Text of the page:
It is not uncommon for notable artists to cultivate signature styles. Paintings by Vincent Van Gogh, Pablo Picasso, Jackson Pollock, and Keith Haring are instantly recognizable, and even some game developers have established an unmistakable style in their games.
Team Ico is one example that comes to mind. Similarly, Goichi Suda – or Suda51 as he’s often known – is a high-profile developer who is seen as an auteur in the games industry. But while his artistic vision is overwhelmingly evident in the works his team produces, elements of this vision have a tendency to muddle what would otherwise become a refined, unique and compelling artistic signature.
Put simply, Suda51 is at his best when he leaves his adolescence behind.
Suda’s early defining work – and arguably his best – is Killer 7. The initially Gamecube exclusive, part of the somewhat defunct “Capcom five” that also included Viewtiful Joe and Resident Evil 4, brought Suda worldwide notoriety and introduced gamers and critics to a mind with an obvious depth of creativity that stood distantly apart from the crowd. Why? Killer 7 introduced themes of sex and psychosis amid science fiction, interesting and original expressions or violence notwithstanding. While sex would factor heavily into Suda’s later works, here it was seamlessly incorporated into a narrative and accompanying aesthetic style in a way that served a purpose, and was in no way gratuitous.
Further, like more traditional forms of art, Killer 7 left something to audience interpretation. This quality served it well, despite a handful of unfavorable reviews easily attributable to critics unprepared for the medium to evolve intellectually. (Stuff, Maxim – I think you get the idea.)
Fast-forwarding eight years to what many hoped would be a worthy successor to his inaugural North American work Suda has given us Killer is Dead, a game whose aesthetic aspirations hark back to Killer 7 as much as its title. Killer is Dead has already been plagued by vestiges of its creator’s intermediate offerings. Its narrative is deranged, though less complex and engaging than its predecessors, and the game’s mechanics stand both to complement the plot and to satisfy gamers’ needs for responsive and rewarding combat systems. So it gives a strong foundation for theoretical acclaim. But the teenager inside Suda showed up, too.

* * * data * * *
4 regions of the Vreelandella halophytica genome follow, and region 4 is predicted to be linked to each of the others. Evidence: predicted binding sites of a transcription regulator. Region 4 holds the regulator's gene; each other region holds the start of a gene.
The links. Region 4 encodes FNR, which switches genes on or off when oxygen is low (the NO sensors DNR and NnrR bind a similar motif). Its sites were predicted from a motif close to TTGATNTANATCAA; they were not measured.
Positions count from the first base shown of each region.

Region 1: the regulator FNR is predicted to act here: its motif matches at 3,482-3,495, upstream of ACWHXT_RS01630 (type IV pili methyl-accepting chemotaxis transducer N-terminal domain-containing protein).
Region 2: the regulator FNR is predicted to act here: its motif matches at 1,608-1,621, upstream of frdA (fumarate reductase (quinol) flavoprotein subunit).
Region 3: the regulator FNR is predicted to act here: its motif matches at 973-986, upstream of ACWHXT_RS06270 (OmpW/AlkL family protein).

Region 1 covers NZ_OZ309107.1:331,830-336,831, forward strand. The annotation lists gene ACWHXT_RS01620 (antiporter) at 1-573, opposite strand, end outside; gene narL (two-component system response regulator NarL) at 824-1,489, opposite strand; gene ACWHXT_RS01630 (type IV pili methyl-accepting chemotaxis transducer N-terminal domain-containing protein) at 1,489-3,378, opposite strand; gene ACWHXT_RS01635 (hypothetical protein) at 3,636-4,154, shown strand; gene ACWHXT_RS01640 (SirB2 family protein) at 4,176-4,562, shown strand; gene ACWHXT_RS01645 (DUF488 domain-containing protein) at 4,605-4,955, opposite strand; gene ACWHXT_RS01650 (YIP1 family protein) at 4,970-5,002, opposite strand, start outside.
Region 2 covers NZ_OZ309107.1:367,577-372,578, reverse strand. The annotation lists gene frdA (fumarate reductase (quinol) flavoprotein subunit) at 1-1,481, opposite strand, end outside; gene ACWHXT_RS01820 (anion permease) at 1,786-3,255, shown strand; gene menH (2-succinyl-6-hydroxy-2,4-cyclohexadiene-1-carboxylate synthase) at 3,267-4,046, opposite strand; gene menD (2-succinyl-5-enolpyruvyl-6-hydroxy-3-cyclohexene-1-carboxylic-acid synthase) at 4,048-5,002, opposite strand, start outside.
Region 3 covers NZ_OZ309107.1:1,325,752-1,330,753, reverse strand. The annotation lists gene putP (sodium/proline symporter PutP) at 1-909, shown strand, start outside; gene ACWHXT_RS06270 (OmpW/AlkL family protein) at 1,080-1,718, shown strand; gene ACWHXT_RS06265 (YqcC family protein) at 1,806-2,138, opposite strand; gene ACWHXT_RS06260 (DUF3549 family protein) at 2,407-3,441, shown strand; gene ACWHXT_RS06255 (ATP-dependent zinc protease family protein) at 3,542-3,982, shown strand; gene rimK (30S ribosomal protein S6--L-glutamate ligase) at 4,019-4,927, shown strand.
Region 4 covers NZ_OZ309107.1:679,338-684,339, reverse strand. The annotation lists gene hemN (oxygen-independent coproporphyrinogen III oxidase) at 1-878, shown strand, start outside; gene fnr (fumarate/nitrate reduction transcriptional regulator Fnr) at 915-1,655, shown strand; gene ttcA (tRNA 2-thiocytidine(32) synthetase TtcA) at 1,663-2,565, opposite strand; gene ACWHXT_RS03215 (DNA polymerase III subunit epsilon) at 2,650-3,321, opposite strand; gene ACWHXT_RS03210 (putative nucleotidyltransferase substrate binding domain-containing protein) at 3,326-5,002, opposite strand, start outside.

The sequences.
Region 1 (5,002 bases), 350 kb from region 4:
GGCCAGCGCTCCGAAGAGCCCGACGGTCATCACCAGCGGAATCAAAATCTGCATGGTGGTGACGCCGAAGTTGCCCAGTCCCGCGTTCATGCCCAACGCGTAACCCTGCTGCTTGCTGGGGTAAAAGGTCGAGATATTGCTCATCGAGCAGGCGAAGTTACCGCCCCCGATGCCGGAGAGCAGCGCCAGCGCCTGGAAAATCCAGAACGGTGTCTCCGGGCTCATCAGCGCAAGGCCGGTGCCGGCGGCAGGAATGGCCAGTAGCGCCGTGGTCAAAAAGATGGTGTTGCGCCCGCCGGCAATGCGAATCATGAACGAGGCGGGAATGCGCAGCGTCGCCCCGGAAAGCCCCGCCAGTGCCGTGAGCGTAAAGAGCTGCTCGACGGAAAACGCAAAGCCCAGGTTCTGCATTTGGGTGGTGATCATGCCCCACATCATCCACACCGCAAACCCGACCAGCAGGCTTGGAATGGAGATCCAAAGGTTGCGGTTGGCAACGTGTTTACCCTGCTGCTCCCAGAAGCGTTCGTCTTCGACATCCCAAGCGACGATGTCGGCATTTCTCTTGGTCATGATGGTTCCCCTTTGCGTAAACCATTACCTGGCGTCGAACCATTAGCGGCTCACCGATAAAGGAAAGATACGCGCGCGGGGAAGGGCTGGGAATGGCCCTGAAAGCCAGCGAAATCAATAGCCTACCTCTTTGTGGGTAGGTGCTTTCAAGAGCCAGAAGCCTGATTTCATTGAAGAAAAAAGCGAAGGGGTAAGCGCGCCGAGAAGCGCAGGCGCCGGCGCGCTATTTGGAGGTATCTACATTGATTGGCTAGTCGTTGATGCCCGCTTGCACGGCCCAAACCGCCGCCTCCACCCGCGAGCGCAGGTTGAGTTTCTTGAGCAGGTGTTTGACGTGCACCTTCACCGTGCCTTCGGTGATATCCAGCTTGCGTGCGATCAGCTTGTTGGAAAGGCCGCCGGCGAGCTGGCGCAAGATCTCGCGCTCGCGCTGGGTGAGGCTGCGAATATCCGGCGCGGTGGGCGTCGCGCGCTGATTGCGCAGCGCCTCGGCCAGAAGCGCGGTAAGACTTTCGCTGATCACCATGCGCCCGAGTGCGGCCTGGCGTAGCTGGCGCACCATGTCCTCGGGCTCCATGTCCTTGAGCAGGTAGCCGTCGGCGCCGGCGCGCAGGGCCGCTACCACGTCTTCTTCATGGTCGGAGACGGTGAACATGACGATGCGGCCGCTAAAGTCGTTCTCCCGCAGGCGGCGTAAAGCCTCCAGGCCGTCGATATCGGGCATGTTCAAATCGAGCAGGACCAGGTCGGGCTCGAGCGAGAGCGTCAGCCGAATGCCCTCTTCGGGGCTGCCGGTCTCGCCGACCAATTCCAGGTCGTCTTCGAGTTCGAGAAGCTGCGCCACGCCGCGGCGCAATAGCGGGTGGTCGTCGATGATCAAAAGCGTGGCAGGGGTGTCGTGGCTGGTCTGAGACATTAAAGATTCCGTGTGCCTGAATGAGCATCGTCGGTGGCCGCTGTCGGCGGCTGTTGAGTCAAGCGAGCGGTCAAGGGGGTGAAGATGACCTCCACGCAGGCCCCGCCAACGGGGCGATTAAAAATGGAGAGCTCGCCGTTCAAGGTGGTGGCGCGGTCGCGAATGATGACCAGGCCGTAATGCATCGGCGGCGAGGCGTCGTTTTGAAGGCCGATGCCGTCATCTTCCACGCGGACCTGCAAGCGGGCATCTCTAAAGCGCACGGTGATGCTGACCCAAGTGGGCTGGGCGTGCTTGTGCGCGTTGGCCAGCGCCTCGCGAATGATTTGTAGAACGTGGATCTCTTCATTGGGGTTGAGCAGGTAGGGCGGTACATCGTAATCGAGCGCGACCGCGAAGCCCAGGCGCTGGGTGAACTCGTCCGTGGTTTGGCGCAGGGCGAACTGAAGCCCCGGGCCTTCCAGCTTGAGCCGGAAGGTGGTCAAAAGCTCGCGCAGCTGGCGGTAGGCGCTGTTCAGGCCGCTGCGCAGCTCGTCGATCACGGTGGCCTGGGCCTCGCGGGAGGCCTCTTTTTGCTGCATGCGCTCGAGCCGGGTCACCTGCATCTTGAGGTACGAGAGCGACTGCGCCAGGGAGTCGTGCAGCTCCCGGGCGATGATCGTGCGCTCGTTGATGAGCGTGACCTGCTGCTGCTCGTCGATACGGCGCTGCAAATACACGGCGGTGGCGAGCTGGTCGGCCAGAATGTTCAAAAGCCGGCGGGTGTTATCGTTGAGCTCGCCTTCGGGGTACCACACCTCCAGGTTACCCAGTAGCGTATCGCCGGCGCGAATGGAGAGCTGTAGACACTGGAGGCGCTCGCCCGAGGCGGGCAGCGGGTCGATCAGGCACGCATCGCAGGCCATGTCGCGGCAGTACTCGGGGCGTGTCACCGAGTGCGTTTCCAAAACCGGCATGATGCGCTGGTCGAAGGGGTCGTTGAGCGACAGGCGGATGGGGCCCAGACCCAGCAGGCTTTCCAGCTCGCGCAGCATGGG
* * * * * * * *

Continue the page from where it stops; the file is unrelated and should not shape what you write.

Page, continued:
Adolescent threads have found their way into Suda’s games since his initial incarnation as Travis Touchdown in No More Heroes, a game whose teenage fantasy revolves around an Otaku-loving, porn-and-wrestling obsessed loser who decides to become an assassin for hire. (No More Heroes was Suda’s first game localized after Killer 7.)
Despite being a 27-year-old assassin, Travis is a perpetually adolescent character down to his manner (uncouth) and his behavior (sociopathic), especially with regard to women. For Travis, women are mythical creatures that somehow remain entirely alien and incomprehensible to him throughout the game’s twisted narrative – it’s clear that he is simply unable to incorporate an appropriate understanding of women into anything resembling a socially well-adjusted existence. Any confidence Travis may possess in either game only comes from his ability to fight or from his Otaku-level expertise in topics surrounding his hobbies. In all other situations, his grandiose self-image deflates into self-consciousness and uncertainty.
As standalone character studies, No More Heroes and its sequels may work ironically, despite such a distasteful antihero serving as their protagonist. However, Travis Touchdown’s attitude has factored into the development of later games in Suda’s catalogue, almost entirely to their detriment.